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WME Urges Writer Clients to ‘Speak Up’ and Push WGA for ‘Good Faith Negotiation’

Ari Greenburg, president of WME, has asked the agency’s writer clients to push the Writers Guild of America to commit to good-faith negotiations.

Greeenburg issued the memo Monday following four town-hall meetings at the agency’s Beverly Hills headquarters that were attended by hundreds of writers. WME has encouraged clients to push guild leaders to back off its hardline stance. Greenburg’s memo also outlined steps the agency vowed to take in responding to the concerns raised by scribes as part of the WGA’s member outreach initiative on the guild’s efforts to reform its franchise agreement with Hollywood’s major talent agencies.

“We need you, the writers, to speak up,” Greenburg wrote. “Please remind your guild leadership that a ‘no compromise’ edict on packaging and production is not a negotiation. We need the WGA to commit to a good faith negotiation that allows both sides to get the issues out in the open, come to a conclusion, make a deal, and get back to work.”

The WGA has been seeking to revamp the rules of engagement for agents with WGA members. The changes proposed by the WGA would effectively end all film and TV packaging deals, in which agencies receive both upfront and backend fees, and bar agencies from any financial interest in any entity or individual “engaged in the production or distribution of motion pictures.” WME, CAA and UTA in recent years have taken steps into content production and distribution, raising conflict of interest red flags in the view of many industry insiders.

The WGA and the Association of Talent Agents are facing an April 6 contract expiration deadline to hammer out a new franchise agreement governing the rules for agents representing WGA members. The guild’s deal with the agencies hadn’t been touched since 1976, until the WGA identified packaging in particular as a source of concern for members.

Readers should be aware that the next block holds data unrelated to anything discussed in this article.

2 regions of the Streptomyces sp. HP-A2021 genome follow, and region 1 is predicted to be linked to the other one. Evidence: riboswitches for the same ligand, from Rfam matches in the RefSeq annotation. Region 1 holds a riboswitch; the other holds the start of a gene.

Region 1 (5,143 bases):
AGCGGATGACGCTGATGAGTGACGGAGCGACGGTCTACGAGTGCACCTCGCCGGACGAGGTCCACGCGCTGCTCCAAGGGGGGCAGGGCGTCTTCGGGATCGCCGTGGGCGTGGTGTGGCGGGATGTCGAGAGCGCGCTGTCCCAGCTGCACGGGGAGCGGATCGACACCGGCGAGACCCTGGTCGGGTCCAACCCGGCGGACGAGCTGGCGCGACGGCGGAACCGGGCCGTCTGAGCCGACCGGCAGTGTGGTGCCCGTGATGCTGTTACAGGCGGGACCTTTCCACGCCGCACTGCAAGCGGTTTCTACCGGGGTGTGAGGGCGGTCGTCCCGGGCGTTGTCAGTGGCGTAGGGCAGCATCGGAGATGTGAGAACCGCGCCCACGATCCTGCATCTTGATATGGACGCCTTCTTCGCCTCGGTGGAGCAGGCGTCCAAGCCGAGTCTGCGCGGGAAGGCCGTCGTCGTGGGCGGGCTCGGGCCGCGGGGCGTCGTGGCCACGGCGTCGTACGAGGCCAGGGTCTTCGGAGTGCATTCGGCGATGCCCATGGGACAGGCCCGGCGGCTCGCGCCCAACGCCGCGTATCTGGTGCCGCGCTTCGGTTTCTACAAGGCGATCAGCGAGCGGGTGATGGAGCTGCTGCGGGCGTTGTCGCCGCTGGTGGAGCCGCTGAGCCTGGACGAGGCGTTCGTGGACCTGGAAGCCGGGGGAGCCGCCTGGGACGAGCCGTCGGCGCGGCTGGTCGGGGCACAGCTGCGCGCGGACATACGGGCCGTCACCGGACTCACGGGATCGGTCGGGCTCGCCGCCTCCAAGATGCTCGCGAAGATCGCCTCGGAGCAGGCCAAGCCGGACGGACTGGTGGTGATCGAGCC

If a deal isn’t reached, the WGA has vowed to implement its own Code of Conduct spelling out new rules — which would require members to fire their agents if they haven’t signed on to the code. The two sides have been firing potshots at each other but have not held negotiations since Feb. 19 in Los Angeles and have not set a new date.

“We are aligned with you and your guild in finding solutions to this issue,” Greenburg said. “However, we do not believe the answer is getting rid of packaging fees and affiliate production, which brings jobs and opportunities to writers. We believe the answers can be found when we have the ability to engage in a real dialogue with guild leadership, much in the same way that we did with you this week.”

He also said WME would step up efforts to be transparent, provide more data and heighten its communications with clients.

Read the entire memo below.

This week WME hosted four town-hall meetings attended by hundreds of writers, and we spoke with many of you individually.  Thank you to everyone who gave up their time to be there. These were healthy and constructive sessions, and clearly long overdue.  They were not always easy conversations, but we came to a better understanding of your needs and concerns.

We took away three themes: